The passage of landmark deregulatory reforms in the Motor Carrier of Act of 1980 has constantly pressured the U.S. trucking industry to reduce transportation costs. Thanks to such pressure, total logistics costs have declined from 16.5% in 1980 to 10.1% of gross domestic product (GDP) in 2000. In particular, transportation costs have fallen from 7.6% to 5.9% of GDP in 2000. Transportation cost savings definitely benefit shippers, while jeopardizing the viability of carriers. To help transportation carriers cope with enormous cost pressure, this paper examines the impact that “lumper” costs, empty miles, and shipment size have on the very competitive trucking industry. Through an actual case study of a firm based in the Southeast U.S., we illustrate how lumper costs, empty front-haul and backhaul, and shipping weight and pieces can adversely affect the trucking firm’s profitability.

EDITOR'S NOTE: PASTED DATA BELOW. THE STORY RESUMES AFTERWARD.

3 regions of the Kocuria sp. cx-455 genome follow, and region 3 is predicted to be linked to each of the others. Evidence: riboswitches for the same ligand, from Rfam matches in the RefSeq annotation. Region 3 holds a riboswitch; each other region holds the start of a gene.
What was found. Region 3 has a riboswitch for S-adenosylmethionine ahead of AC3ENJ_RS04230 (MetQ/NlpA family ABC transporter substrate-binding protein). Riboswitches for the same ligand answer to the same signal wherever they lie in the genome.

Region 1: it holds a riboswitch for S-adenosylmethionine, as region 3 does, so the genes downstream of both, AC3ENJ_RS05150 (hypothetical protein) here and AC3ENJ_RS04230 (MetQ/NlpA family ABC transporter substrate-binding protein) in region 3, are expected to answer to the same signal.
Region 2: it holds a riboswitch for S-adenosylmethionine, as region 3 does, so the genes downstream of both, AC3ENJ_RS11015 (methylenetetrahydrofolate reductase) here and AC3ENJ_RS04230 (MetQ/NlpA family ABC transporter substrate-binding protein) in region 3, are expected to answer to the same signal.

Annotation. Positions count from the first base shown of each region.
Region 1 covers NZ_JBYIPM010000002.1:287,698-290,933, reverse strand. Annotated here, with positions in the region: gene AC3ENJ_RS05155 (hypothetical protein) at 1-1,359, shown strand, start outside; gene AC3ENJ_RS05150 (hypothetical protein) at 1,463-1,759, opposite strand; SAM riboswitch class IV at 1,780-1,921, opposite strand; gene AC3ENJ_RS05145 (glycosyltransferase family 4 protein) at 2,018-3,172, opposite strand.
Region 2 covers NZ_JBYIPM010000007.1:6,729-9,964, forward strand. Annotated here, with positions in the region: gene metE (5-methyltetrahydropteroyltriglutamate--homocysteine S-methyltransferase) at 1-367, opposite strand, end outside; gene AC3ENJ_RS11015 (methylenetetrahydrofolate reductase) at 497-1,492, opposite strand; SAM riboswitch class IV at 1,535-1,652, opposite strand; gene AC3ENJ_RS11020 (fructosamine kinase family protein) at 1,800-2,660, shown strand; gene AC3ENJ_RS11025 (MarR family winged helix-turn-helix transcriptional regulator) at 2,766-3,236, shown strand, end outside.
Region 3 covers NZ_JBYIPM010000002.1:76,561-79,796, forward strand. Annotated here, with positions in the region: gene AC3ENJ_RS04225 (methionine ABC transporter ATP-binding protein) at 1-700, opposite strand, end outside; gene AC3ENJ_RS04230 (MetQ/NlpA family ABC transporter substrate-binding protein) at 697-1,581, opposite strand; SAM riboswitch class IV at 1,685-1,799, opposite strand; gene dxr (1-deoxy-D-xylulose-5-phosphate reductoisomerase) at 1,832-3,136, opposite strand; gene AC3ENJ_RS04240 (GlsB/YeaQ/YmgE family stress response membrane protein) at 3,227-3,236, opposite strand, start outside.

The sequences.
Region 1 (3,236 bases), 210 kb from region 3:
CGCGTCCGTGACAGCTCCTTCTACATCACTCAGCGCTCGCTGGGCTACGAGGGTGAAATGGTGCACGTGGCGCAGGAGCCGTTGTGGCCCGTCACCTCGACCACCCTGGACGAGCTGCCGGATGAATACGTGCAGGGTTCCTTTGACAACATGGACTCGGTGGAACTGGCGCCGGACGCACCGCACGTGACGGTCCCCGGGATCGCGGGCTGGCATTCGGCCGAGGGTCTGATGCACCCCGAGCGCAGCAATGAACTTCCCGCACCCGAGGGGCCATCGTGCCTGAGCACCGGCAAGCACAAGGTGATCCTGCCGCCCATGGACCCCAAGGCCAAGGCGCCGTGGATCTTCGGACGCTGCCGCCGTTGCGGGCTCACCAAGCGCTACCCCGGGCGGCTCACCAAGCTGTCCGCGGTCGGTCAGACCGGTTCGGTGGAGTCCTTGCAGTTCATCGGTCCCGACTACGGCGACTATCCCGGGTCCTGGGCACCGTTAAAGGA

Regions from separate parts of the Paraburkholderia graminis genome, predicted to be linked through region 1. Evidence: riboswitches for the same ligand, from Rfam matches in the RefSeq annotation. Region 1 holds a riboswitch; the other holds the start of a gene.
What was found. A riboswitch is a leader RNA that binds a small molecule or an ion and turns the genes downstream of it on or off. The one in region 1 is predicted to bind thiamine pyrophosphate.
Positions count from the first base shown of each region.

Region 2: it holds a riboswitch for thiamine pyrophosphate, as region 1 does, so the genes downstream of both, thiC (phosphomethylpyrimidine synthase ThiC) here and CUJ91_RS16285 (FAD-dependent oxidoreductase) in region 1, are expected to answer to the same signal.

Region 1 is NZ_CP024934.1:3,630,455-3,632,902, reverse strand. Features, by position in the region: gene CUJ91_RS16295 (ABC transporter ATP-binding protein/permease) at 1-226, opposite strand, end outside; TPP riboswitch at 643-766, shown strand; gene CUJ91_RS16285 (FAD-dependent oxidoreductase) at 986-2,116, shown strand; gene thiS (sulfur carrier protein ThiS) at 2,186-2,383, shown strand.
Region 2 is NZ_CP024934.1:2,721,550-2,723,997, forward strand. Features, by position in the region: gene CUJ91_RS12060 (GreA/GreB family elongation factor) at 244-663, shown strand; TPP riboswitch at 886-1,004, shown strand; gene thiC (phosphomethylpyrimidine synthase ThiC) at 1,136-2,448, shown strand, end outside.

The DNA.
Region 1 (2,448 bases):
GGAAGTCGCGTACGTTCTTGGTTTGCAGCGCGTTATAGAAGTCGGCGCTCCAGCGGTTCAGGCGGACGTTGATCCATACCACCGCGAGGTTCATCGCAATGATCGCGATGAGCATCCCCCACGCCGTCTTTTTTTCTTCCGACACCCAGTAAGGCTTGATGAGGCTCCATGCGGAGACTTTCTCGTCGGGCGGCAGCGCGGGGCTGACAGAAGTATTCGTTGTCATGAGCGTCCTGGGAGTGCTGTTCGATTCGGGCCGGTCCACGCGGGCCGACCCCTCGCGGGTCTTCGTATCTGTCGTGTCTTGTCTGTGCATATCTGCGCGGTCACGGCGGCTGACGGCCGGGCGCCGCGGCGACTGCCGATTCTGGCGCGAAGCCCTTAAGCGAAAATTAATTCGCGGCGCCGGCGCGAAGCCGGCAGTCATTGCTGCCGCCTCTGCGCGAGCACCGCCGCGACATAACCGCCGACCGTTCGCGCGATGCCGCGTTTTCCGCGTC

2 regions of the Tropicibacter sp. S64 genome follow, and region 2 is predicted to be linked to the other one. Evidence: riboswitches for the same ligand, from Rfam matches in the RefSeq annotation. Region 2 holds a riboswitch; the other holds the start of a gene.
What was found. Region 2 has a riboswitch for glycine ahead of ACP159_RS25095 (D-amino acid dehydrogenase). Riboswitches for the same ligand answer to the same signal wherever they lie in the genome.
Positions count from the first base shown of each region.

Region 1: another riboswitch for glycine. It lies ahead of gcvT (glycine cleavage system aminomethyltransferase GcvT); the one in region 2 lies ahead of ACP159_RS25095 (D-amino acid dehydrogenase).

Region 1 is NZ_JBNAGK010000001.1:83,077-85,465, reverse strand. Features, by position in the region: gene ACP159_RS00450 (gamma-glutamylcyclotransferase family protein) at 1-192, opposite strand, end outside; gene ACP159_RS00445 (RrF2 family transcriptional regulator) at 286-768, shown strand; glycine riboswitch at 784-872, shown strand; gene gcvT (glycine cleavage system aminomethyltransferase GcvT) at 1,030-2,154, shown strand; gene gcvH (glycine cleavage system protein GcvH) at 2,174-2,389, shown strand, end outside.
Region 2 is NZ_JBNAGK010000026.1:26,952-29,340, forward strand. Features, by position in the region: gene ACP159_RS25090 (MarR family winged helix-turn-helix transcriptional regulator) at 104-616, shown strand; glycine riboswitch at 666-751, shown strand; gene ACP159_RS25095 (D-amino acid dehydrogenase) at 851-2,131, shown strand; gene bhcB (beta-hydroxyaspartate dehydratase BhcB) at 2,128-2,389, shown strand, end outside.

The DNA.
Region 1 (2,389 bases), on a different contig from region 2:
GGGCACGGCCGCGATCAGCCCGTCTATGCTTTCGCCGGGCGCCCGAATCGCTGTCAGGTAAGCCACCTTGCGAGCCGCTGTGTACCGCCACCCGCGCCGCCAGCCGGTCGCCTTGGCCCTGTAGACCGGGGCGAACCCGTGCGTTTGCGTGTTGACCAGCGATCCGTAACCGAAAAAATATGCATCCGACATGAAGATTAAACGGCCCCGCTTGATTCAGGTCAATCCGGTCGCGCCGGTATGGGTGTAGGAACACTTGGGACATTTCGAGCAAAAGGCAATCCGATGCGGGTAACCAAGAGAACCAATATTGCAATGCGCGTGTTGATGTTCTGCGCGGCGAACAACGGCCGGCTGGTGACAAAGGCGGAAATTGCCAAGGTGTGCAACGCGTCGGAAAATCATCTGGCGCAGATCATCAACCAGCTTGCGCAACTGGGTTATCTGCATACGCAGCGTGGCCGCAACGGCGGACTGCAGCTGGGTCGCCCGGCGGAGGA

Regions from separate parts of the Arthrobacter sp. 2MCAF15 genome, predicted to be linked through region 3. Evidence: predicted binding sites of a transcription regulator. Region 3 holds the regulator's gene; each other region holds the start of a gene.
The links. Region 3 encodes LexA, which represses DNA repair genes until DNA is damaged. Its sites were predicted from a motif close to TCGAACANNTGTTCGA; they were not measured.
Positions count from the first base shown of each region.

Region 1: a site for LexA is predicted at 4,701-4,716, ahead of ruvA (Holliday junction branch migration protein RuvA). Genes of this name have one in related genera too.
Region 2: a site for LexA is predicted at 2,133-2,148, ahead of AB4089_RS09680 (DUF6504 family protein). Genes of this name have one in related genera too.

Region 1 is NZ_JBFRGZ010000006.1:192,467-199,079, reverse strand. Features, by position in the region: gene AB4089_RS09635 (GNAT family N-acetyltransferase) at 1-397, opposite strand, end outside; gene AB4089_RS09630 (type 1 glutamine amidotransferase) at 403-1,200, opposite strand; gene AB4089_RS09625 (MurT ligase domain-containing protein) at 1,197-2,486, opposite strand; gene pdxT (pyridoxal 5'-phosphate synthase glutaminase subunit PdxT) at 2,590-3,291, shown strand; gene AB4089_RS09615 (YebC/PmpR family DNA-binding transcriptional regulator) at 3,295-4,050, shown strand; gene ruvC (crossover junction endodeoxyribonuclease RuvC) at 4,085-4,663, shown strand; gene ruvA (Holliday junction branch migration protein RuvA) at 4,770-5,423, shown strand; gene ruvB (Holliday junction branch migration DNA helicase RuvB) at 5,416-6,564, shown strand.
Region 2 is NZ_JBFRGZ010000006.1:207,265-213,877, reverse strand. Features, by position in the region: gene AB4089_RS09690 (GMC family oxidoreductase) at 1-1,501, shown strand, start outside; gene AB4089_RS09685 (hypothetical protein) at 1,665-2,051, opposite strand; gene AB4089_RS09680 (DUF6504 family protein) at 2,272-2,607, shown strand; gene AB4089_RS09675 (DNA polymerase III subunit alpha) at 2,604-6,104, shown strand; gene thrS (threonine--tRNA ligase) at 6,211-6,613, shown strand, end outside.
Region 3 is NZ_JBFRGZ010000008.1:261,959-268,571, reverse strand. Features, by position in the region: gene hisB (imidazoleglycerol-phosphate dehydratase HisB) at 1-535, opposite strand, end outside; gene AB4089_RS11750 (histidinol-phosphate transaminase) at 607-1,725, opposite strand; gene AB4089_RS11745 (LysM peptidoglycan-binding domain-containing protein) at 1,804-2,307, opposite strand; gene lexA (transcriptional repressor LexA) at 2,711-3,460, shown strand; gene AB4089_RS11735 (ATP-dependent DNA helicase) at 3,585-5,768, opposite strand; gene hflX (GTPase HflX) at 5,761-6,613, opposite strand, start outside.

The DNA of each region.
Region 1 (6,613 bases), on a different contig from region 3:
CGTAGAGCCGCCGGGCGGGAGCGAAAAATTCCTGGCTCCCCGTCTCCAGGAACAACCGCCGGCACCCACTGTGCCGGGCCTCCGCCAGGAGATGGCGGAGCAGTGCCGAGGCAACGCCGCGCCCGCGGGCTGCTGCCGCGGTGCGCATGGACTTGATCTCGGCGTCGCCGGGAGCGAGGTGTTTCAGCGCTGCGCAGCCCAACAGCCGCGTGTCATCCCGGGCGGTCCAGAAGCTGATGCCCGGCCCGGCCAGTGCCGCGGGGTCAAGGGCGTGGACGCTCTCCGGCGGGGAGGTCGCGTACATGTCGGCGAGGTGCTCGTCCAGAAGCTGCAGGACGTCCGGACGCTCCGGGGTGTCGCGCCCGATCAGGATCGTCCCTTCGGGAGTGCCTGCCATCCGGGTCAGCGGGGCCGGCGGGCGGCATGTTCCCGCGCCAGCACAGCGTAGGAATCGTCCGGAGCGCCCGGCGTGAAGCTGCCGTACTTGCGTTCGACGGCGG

Min, Hokey. (2002). The impact of lumper costs, empty miles, and shipment size on the profitability of motor carriers: A case study. Journal of Transportation Management, 13(1), 1-7. doi: 10.22237/jotm/1017619320